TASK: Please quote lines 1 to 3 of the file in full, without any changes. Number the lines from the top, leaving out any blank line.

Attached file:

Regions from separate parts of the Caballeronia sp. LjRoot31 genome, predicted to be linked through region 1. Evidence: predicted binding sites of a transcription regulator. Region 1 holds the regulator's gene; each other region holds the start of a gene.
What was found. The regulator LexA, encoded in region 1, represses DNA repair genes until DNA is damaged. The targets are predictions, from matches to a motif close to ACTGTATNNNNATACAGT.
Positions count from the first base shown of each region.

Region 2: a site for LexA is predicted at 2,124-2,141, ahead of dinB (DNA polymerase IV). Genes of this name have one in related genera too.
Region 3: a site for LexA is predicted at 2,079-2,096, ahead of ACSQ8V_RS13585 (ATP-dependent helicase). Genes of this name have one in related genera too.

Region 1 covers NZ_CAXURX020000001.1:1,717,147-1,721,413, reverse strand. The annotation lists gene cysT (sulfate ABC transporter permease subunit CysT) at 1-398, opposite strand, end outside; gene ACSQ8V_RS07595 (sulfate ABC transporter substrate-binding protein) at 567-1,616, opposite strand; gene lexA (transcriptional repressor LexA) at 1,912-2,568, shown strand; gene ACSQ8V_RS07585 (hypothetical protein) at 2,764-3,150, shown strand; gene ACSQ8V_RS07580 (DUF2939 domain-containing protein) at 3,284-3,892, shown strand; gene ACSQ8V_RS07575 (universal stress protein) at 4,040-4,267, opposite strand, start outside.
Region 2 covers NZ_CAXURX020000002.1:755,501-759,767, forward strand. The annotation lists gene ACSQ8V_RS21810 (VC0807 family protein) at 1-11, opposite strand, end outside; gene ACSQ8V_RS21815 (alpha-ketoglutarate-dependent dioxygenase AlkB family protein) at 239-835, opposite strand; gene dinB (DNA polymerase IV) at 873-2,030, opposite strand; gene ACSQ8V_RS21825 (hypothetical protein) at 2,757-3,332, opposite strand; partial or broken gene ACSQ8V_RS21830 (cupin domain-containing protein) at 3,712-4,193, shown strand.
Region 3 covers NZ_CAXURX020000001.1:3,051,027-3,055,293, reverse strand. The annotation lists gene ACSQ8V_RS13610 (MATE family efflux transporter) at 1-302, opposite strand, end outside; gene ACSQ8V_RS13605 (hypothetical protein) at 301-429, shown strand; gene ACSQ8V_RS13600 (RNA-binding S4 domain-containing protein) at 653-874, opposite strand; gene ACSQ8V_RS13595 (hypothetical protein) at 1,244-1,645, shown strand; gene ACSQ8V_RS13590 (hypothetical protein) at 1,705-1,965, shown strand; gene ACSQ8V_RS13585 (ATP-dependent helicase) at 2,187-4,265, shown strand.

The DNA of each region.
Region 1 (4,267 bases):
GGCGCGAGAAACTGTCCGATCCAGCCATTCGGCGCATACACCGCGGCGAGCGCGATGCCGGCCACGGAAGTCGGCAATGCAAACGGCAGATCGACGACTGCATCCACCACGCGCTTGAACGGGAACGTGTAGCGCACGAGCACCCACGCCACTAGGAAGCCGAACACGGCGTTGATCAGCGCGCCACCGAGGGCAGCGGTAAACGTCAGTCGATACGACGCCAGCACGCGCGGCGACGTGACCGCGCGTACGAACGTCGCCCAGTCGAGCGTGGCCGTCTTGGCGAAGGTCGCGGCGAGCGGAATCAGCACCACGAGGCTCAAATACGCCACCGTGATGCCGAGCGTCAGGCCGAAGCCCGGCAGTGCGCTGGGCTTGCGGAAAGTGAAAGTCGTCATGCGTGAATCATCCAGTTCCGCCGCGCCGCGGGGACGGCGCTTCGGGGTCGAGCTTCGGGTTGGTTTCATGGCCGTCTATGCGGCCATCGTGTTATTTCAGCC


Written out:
Regions from separate parts of the Caballeronia sp. LjRoot31 genome, predicted to be linked through region 1. Evidence: predicted binding sites of a transcription regulator. Region 1 holds the regulator's gene; each other region holds the start of a gene.
What was found. The regulator LexA, encoded in region 1, represses DNA repair genes until DNA is damaged. The targets are predictions, from matches to a motif close to ACTGTATNNNNATACAGT.
Positions count from the first base shown of each region.